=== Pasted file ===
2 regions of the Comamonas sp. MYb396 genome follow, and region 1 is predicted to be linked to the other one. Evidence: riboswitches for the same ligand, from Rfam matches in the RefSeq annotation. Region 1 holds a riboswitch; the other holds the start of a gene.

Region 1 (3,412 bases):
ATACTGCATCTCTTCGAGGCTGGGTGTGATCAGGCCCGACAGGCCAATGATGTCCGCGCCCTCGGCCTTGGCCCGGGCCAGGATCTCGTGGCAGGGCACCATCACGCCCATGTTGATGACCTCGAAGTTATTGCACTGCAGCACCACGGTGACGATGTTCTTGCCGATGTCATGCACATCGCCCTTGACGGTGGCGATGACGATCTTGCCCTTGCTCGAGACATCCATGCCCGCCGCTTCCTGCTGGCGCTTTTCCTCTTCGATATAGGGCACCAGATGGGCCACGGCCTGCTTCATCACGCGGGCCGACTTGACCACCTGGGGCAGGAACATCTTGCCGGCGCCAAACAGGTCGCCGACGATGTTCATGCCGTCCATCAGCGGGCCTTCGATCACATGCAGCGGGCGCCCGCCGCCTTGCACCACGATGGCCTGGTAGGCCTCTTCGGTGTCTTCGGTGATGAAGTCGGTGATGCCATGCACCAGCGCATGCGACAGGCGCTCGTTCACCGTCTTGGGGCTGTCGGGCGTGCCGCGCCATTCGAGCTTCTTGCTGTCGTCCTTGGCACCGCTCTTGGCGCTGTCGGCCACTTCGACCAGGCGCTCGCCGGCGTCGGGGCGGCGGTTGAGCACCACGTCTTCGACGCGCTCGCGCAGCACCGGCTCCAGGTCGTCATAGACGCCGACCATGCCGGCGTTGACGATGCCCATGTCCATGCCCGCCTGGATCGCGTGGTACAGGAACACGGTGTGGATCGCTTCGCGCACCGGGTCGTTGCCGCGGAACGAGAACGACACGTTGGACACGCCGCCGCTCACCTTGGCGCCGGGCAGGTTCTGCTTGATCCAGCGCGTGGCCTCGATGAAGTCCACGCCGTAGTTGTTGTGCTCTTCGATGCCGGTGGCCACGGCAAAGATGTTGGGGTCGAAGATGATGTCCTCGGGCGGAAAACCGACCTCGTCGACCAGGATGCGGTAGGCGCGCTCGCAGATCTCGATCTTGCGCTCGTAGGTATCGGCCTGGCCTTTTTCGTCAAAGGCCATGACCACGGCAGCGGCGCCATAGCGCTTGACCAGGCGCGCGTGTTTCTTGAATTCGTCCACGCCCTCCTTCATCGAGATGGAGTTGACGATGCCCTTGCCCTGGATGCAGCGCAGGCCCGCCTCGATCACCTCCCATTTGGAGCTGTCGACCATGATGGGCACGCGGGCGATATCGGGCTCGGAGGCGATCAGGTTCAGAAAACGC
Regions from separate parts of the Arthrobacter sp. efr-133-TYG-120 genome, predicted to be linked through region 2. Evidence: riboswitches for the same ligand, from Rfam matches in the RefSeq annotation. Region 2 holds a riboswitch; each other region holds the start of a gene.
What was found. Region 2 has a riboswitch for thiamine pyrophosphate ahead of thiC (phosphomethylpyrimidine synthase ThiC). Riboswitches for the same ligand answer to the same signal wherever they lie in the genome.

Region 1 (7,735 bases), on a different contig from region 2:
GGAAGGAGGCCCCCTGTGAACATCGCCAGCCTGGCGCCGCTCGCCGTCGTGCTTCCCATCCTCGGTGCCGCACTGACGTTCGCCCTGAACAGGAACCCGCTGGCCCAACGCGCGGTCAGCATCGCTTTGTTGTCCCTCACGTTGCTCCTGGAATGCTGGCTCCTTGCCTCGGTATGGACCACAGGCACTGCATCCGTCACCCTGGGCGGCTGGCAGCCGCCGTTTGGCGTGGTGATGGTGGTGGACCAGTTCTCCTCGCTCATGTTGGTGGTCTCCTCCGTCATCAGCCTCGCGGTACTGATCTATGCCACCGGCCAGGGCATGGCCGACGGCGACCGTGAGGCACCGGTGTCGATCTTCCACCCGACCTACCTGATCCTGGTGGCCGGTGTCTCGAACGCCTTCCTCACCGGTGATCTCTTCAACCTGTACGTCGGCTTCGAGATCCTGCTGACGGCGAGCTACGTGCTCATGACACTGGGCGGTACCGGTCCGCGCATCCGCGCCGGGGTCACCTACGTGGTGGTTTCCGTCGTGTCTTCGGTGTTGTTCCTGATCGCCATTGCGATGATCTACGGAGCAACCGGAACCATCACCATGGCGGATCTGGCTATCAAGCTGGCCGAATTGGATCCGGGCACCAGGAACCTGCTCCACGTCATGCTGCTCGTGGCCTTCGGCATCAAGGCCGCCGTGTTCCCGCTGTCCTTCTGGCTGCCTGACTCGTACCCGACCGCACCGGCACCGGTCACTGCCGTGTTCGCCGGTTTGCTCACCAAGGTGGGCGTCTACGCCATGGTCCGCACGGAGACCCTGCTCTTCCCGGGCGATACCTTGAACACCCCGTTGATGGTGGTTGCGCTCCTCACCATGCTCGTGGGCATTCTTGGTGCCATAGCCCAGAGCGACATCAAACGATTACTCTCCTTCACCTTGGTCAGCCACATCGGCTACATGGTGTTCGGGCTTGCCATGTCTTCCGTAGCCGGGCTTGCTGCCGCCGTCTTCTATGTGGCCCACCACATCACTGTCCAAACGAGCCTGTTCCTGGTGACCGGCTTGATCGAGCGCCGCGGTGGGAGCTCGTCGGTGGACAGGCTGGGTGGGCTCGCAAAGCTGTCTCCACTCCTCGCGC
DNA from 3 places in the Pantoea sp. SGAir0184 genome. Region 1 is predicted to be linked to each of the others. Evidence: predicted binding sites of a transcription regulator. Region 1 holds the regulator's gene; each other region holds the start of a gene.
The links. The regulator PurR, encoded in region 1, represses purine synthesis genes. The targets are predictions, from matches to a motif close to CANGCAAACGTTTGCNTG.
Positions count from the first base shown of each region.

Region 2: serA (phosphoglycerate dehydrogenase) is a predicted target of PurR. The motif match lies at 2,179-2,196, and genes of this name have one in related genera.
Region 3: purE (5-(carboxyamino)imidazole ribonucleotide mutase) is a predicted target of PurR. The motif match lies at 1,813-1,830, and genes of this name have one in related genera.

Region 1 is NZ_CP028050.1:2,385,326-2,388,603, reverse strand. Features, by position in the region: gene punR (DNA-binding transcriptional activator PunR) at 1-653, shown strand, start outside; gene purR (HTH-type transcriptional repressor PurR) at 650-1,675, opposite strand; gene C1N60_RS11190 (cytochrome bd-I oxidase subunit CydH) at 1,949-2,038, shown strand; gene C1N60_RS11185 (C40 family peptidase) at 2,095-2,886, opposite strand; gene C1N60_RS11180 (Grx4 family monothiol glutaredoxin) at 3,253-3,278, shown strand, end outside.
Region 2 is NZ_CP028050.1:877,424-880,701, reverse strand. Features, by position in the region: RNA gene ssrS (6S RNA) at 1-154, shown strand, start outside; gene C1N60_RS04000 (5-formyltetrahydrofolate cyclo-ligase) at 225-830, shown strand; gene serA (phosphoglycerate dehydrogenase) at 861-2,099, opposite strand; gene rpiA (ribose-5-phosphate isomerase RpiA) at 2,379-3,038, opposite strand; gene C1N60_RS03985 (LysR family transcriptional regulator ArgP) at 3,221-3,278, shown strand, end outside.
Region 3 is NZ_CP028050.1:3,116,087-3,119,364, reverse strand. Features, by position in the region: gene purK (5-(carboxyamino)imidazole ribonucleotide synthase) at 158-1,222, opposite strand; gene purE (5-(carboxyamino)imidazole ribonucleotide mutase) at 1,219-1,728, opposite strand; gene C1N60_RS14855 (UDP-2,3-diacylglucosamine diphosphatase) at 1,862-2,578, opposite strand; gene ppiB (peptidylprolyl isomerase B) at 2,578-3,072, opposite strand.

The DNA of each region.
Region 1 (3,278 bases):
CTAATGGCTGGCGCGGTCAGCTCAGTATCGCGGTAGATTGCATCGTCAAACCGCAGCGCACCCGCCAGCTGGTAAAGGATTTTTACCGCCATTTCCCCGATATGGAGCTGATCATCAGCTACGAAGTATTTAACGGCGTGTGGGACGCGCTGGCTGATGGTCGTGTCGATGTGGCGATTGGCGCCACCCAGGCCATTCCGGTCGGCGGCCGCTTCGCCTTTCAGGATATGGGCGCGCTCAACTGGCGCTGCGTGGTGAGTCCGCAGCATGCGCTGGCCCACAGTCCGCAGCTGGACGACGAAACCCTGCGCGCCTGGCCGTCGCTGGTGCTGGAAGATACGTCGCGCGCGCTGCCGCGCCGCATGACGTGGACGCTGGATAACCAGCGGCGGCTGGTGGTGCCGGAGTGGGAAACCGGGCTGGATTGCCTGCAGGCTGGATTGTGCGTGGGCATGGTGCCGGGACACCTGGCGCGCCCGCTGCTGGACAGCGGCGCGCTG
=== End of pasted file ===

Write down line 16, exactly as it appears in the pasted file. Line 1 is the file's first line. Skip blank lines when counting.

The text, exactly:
The DNA of each region.